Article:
Florian Schneider: The Man Behind the Machines
Kraftwerk cofounder Florian Schneider died in April after a brief bout with cancer.
You’ve likely heard that Florian Schneider, one of the founding members of Kraftwerk, has passed away. Responses have universally acknowledged his brilliant contributions and Kraftwerk’s status as electronic music visionaries. No one can overstate their impact on contemporary music.
From Kraftwerk’s onset, Florian and his musical partner Ralf Hütter were the band’s main composers. Their combination of catchy songs and superlative synthesizer work made them unique. Ralf called Florian a “sound fetishist,” hinting at his contributions to their music. While Ralf sang and played the melodies, Florian was apparently the electronic sonic wizard. He created the unique textures and amazing vocoding vocals on all the albums up to Tour De France in 2003.
Florian Schneider played flute, guitar, and EMS Synthi on their 1973 album Ralf and Florian and employed the ARP Odyssey on the groundbreaking Autobahn the following year. When I saw them play live in 1975, he played a pair of Odysseys, creating sounds and textures, while Ralf played his Farfisa piano and Minimoog. Seeing them again in ’81 during the amazing Computer World tour (their most impactful album in my opinion), I caught a glimpse of him cycling through patches on a Prophet-5, making noises and again manning the vocoder.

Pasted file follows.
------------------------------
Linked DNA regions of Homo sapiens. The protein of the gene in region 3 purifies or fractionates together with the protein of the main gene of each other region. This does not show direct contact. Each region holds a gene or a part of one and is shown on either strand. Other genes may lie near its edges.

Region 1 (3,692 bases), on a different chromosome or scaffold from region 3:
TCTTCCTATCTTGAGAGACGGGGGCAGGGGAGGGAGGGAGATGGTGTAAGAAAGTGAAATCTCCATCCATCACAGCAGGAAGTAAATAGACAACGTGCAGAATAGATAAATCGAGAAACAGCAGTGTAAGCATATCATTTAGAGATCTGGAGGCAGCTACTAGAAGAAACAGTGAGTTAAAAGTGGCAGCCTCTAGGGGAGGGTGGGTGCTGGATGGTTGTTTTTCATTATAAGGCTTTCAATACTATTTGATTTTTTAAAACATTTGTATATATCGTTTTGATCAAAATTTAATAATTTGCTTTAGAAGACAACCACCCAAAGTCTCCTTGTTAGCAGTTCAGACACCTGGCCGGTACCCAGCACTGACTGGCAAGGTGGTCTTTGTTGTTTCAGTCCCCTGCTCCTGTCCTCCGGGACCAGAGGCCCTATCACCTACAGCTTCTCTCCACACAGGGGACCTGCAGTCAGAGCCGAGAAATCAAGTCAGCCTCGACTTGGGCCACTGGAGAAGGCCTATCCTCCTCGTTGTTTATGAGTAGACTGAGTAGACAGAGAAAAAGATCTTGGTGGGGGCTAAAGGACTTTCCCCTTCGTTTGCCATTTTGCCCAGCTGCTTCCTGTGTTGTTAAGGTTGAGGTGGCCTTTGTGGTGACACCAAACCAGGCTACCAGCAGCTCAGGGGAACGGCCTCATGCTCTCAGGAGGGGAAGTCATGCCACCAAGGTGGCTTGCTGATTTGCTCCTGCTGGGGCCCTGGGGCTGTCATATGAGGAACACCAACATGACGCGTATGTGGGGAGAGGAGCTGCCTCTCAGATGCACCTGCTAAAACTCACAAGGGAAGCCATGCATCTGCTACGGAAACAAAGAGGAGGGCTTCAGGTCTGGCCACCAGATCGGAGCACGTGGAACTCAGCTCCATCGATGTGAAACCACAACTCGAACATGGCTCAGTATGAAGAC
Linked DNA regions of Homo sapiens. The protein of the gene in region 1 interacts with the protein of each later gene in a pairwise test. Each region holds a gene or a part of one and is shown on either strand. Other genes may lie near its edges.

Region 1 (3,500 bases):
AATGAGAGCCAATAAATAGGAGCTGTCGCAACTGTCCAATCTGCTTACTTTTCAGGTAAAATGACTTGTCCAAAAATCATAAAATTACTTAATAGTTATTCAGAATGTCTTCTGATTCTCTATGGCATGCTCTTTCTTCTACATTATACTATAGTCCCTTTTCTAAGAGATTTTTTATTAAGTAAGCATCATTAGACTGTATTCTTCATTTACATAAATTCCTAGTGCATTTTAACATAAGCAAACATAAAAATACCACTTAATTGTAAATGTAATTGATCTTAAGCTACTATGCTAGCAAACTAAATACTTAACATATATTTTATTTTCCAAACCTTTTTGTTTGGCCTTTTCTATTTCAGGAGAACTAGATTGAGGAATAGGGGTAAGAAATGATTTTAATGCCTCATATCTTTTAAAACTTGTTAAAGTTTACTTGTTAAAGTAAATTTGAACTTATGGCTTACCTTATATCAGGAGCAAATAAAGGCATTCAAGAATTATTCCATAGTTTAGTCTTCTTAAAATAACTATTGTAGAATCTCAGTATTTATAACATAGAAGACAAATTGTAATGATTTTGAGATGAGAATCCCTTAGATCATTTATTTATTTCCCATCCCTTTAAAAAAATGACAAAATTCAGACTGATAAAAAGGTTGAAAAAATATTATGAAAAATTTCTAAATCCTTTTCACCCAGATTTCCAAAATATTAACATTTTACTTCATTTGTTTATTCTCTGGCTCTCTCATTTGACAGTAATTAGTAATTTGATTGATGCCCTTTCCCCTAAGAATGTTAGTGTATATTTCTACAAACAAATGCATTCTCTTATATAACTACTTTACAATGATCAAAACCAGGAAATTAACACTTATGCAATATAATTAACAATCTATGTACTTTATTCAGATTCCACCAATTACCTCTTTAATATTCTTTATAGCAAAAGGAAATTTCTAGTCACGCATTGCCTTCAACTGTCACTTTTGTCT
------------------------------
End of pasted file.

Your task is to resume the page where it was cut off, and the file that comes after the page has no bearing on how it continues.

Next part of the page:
While the band carefully honed their machine-like social distance, Florian was known for his sly grin and broad smile, adding a human element to the robotic façade. He was a klangchemiker, a sound chemist and electronic pioneer. He transformed the art of synthesis and the electronic music landscape forever.
So here’s to Florian Schneider, the man behind the machines who’s hopefully driving the eternal Autobahn in the skies…Fahren-Fahren-Fahren! R.I.P. 1947 – 2020.
Autobahn (1974), Trans Europe Express (1977), Computer World (1981), The Mix (compilation, 1991), Tour De France Soundtracks (2003)